Done by Joseph Ayala at Saints and Sinners in Carrollton, Texas (April 2015). The verse is Leviticus 19:28, which states: “You shall not make any cuts on your body for the dead or tattoo yourselves: I am the Lord.” I got this because people often quote this verse, ripped of its proper context, mistaking it to forbid Christians from marking their bodies, i.e. tattoos. For one, this verse is written to the Israelites. This is part of the Law, given by God to His chosen people, to obey, yes. And were Jesus never to come and the Lord to never intend a plan of redemption that freed us from the Law and the New Testament never be written and I be born into the country of Israel, then I would be required to obey it. But the New Testament is replete with the fact that Christ came and fulfilled the Law (Matthew 5:17), freed us from it (Romans 7:6), and instituted the New Covenant (Hebrews 9:15). This is a major aspect of the gospel, and far more important than freeing us merely to get tattoos. I got this as a controversial, trolling, tongue-in-cheek way of pointing to the New Covenant, and ultimately to Jesus Christ who came and freed us from the Law. A permanent irony.

ROSE tattoo

Done by Cody Dresser at Sparrows Tattoo Company in Mansfield, Texas (September 2015). This is just a beautiful rose that I got as a filler, a red rose tattoo is a very standard traditional tattoo, so it’s something I’ve always found aesthetically pleasing and it was convenient that the size/shape of the piece filled up the last large chunk of space on my sleeve. I’d been dying to get the last of my arm filled so that my sleeve would be complete but I’d been saving up for an engagement ring, thus I denied my tattoo addiction and told myself I couldn’t spend any money on them. But, my wonderful girlfriend (soon-to-be fianceé) knew this and decided to go behind my back and contact Cody, and after explaining my situation he decided he’d cut her a discount because he knew me (and he was engaged at the time, so he sympathized with why I was saving). Thus this final tattoo was a gift, and it holds a special significance because it reminds me of Lindsey, who’s my beautiful rose. Yeah, it’s cheesy, but that’s love, sorryboutchya. And I’ve got a super dope sleeve now, shout out to Cody Dresser. Check him out!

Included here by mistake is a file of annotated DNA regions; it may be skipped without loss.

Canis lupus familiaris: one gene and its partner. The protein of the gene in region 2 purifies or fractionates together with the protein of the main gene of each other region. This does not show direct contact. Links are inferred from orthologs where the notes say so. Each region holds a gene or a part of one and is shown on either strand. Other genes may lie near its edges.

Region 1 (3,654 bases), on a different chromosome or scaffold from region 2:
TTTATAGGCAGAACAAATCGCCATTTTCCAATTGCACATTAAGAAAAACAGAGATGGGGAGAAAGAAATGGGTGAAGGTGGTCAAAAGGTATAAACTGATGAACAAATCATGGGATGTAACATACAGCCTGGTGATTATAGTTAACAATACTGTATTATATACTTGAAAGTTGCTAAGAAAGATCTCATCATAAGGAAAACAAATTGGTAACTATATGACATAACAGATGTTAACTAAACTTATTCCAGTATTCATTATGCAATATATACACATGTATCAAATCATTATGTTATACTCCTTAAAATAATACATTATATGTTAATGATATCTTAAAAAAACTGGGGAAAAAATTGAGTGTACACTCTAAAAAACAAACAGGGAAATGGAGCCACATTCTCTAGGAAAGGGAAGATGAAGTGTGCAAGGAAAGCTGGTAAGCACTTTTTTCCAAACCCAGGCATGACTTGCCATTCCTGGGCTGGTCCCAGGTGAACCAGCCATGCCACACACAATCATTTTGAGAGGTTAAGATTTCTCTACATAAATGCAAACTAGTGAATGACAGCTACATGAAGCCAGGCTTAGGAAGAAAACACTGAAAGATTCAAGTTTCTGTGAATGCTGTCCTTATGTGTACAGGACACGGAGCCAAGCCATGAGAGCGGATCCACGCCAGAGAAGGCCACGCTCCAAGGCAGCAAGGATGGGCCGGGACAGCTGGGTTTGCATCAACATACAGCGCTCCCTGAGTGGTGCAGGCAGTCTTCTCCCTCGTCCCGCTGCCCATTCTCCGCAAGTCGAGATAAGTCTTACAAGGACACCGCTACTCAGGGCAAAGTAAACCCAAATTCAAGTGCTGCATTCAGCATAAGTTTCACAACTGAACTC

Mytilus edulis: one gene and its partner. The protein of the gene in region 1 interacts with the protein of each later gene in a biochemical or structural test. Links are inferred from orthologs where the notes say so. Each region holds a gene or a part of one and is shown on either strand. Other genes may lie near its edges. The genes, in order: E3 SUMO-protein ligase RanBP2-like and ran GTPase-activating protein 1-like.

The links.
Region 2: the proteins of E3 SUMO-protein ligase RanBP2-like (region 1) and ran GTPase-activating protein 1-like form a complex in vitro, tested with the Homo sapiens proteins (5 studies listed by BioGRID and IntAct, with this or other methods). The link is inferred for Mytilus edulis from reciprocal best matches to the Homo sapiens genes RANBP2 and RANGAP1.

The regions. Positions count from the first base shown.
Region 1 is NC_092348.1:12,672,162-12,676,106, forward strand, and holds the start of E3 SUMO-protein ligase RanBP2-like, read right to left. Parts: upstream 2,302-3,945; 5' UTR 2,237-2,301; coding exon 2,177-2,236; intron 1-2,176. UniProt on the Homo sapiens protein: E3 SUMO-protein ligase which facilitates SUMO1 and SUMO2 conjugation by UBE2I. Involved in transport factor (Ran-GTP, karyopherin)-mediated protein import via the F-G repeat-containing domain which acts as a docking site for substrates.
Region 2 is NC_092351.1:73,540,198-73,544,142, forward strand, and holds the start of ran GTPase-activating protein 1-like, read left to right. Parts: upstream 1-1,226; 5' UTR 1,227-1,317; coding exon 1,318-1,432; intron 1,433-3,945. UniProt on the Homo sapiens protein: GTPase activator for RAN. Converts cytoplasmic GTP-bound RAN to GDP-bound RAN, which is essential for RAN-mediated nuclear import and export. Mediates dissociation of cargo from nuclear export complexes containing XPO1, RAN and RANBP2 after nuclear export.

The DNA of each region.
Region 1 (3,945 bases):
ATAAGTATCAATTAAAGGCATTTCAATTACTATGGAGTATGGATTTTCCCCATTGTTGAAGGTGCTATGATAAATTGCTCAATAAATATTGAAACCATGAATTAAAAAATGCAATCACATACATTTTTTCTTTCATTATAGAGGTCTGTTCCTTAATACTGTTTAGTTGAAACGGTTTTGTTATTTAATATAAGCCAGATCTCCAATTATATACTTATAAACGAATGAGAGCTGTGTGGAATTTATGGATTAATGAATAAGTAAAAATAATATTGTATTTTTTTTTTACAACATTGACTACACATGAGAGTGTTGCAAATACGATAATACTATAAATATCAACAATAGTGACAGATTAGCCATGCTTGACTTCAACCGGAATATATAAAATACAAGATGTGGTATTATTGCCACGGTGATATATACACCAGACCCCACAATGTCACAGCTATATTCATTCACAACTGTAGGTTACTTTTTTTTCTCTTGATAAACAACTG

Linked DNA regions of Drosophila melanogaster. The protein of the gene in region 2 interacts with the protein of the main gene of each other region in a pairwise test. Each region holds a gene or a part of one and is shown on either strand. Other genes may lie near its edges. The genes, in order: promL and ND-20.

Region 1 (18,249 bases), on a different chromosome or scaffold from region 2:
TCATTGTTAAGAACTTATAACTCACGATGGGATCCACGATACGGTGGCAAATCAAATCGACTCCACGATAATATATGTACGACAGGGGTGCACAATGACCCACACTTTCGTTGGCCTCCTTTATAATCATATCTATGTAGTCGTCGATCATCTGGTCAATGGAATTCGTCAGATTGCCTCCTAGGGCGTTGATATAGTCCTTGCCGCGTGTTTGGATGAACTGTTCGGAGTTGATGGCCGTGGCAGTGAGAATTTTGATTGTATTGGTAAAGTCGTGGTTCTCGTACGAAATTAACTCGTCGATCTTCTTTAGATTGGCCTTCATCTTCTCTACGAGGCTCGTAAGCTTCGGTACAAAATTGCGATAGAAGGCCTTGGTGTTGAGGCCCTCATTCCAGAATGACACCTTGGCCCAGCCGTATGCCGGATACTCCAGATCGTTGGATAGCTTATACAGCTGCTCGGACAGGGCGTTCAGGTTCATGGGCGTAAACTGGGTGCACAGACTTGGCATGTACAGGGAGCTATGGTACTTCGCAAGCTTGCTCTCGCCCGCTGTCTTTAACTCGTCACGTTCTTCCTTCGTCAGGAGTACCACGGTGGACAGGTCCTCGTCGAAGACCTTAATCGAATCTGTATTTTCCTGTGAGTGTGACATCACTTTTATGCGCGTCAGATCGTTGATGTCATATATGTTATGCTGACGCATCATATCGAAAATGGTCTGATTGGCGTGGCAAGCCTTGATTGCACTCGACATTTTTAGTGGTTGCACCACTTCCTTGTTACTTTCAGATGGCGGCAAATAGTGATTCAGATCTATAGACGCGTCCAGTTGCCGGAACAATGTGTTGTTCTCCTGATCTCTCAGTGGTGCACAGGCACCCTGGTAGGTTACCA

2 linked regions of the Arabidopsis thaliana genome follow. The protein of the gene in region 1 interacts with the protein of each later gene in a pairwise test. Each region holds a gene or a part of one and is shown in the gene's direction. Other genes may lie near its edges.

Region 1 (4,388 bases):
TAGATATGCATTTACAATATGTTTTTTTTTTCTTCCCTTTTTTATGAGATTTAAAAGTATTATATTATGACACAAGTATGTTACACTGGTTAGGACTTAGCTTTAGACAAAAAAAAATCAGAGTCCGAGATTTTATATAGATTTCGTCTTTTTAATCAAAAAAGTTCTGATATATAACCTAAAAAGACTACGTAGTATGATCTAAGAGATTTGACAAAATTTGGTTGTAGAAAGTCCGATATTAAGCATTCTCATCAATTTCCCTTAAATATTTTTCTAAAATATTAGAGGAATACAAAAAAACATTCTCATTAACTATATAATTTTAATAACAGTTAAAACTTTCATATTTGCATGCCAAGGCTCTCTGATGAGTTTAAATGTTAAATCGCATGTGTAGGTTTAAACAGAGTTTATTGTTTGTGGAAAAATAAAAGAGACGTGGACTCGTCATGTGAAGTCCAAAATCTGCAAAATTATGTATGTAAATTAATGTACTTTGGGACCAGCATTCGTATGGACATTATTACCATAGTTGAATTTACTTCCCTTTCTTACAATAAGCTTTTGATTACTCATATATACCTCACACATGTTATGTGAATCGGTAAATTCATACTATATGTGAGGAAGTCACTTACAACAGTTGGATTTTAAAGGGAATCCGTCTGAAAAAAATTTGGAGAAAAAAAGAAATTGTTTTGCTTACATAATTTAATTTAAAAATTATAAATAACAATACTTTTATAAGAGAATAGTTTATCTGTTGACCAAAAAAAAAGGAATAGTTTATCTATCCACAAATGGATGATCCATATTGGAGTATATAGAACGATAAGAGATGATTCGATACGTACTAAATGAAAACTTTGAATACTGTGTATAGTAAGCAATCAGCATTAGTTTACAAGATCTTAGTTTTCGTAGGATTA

Chronological Snobbery